MARATHON -- Four taxi companies and 14 drivers have registered with the city since the council passed an ordinance in May to regulate passenger vehicles for hire.
Under the new law, taxi businesses are required to register with the city at a fee of $500, which covers one vehicle in their fleet. They are required to pay an additional $50 for each vehicle they operate.
Owners are also required to add the city as a certificate holder on their insurance to ensure the city is notified if premiums aren't paid and there is a lapse in coverage.
"We're doing pretty well on taxi companies," Stacy Charlton from the Code Compliance Division told the Marathon City Council during last week's meeting.
In response to the state's call for local governments to adopt water conservation ordinances, Marathon Planning Director George Garrett proposed one for consideration at the meeting.
The ordinance spells out a schedule for the watering of landscaped areas within city limits. Properties with an address ending in an even number would be allowed to irrigate on three specific week days, while properties with an odd-ending address would permitted to do so on three different days. The rules mimic the South Florida Water Management District's irrigation schedule.
Councilman Dick Ramsay said he'd support the ordinance "because I have to," but suggested that legislators considering charging areas more for overconsumption. In light of Marathon's conservative use of water, he felt the city should be rewarded with reduced rates.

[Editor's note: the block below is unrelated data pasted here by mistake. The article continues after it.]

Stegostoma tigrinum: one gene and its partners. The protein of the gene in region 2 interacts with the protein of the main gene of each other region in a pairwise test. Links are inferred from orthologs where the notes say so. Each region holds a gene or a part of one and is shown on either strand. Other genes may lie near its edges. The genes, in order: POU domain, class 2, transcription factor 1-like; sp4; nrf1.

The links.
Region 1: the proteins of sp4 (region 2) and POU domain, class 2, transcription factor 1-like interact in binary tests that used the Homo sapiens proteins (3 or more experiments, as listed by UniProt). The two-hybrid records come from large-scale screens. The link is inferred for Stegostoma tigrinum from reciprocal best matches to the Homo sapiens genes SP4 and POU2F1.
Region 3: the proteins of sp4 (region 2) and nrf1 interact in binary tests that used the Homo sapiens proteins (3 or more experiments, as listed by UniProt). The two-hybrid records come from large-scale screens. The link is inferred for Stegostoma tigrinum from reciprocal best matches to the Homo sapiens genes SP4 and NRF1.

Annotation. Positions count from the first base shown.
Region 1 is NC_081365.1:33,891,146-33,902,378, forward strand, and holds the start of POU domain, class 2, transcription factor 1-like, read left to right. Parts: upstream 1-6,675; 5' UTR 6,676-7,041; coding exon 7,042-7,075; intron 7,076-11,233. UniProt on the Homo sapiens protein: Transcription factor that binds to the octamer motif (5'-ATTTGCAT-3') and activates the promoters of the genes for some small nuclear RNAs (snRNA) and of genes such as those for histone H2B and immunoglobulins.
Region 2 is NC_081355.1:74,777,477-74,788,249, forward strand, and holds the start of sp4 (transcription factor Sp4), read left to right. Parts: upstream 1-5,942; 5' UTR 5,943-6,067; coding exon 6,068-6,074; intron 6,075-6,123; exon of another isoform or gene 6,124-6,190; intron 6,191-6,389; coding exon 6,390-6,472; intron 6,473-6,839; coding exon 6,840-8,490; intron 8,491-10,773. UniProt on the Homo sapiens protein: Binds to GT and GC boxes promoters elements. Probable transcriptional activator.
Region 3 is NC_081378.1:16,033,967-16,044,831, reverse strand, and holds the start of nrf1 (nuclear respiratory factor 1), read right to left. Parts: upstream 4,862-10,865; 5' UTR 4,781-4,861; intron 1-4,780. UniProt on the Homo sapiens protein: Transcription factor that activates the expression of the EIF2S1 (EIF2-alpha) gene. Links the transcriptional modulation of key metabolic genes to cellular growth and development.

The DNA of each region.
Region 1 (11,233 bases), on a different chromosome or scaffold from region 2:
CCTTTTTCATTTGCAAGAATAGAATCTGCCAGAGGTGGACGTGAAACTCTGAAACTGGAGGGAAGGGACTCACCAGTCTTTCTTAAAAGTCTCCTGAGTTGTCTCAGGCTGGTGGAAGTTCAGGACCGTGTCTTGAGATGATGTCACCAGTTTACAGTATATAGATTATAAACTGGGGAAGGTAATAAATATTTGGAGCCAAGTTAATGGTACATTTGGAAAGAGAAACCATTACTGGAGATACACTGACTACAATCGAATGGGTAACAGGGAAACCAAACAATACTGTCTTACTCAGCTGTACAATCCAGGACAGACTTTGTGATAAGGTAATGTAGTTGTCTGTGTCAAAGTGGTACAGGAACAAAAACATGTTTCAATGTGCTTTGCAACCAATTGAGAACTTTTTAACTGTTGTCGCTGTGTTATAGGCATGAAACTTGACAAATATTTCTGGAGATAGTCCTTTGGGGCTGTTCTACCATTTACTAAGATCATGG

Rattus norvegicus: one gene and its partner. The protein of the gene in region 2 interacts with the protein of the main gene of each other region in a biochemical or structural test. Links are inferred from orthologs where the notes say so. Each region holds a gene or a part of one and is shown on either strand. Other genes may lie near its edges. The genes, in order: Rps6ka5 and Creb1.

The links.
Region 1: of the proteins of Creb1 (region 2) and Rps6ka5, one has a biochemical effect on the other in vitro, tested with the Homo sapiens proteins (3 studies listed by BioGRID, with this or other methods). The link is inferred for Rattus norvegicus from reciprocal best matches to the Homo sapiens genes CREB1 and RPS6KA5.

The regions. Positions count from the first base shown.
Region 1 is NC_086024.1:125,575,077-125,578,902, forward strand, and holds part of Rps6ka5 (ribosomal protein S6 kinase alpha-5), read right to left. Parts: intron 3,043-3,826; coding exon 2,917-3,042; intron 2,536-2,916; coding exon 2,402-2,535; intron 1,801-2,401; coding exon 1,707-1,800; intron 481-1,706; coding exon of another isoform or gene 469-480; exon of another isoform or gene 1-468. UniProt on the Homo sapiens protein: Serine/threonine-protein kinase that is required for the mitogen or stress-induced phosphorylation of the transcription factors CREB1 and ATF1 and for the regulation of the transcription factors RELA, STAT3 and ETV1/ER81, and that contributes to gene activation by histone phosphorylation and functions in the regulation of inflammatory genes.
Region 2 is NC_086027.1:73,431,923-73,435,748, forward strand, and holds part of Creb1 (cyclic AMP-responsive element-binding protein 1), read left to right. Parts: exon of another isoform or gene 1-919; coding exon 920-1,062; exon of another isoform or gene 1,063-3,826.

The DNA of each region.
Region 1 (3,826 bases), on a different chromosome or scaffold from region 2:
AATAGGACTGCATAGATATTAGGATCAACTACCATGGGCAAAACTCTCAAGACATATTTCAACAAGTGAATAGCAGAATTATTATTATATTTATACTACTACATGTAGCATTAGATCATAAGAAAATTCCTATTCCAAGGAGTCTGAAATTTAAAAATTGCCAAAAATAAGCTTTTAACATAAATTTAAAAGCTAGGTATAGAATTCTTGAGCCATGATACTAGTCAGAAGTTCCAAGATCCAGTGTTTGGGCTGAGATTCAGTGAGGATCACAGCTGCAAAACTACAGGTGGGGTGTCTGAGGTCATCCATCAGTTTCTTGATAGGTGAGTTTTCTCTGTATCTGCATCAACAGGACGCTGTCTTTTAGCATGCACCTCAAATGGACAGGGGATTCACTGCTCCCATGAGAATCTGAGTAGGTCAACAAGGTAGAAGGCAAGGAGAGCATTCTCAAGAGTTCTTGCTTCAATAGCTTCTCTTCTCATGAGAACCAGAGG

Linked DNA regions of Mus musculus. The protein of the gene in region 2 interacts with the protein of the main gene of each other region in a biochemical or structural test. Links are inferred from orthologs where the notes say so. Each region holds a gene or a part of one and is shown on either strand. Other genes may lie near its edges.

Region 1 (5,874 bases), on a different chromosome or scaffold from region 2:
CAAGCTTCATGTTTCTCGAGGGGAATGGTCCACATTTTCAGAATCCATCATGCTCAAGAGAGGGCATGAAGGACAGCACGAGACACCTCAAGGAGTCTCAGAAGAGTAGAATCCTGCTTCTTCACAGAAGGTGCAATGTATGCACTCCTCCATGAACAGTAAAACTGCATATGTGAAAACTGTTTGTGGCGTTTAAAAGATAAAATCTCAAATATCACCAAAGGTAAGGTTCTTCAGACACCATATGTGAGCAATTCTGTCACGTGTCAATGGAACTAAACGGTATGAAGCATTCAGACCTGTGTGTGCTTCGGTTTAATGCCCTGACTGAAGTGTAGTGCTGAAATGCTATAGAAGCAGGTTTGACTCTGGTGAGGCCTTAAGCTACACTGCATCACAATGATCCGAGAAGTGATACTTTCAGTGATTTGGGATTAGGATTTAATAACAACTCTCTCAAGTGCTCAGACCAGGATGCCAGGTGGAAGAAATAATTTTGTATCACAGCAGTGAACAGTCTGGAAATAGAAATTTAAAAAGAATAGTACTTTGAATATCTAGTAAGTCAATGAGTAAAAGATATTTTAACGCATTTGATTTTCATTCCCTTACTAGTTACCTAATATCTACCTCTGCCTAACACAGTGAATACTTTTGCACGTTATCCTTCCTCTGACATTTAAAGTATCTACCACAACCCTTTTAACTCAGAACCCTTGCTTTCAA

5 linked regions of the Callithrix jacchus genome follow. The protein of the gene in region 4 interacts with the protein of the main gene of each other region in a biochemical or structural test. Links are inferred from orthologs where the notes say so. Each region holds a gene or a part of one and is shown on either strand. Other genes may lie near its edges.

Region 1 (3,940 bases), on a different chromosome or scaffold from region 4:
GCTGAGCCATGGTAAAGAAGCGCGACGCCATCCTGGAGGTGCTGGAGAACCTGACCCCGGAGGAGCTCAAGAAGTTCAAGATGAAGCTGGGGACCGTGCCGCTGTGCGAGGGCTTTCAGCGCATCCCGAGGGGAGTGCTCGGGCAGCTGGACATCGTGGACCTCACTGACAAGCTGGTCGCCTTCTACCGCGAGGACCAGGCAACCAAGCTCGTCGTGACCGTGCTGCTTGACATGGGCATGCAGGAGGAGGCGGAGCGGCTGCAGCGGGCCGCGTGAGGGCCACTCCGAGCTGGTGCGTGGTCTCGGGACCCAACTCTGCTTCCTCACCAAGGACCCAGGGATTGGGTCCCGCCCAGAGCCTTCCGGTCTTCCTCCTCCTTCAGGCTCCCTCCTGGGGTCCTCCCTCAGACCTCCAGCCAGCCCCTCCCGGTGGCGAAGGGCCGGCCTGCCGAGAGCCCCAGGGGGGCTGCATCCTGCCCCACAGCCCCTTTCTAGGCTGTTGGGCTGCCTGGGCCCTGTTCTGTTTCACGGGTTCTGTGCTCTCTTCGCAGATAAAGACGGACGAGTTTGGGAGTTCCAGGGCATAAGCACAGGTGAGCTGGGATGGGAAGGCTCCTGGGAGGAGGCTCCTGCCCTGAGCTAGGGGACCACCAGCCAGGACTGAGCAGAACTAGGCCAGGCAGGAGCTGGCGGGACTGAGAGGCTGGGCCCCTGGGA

Mayor Mike Cinque asked city attorney John Wolfe if Marathon had any choice in the matter. Wolfe said the decision was in the council's hands.
Cinque said he doesn't like to impose ordinances just for the sake of doing so. The council opted to ignore the issue until the state makes it impossible to do so.
In reports presented by members of staff, the council learned that the Sheriff's Office will come in $100,000 under budget this fiscal year, returning those funds to the city for future use. Likewise, the legal department is running approximately $200,000 below budgeted amounts.
Cynthia McPherson addressed the council on behalf of the Marathon chapter of the Zonta Club, which is an international organization striving to enhance the status of women and children. In support of its "Zonta Says No" campaign, McPherson requested permission to tie orange ribbons around the trees lining the U.S. 1 corridor. The campaign's purpose is to raise awareness and end crime against woman and children.
The council offered its support and encouraged McPherson to get the word out to the public regarding the meaning behind the orange ribbons. She said she plans to execute a full media blitz for the campaign.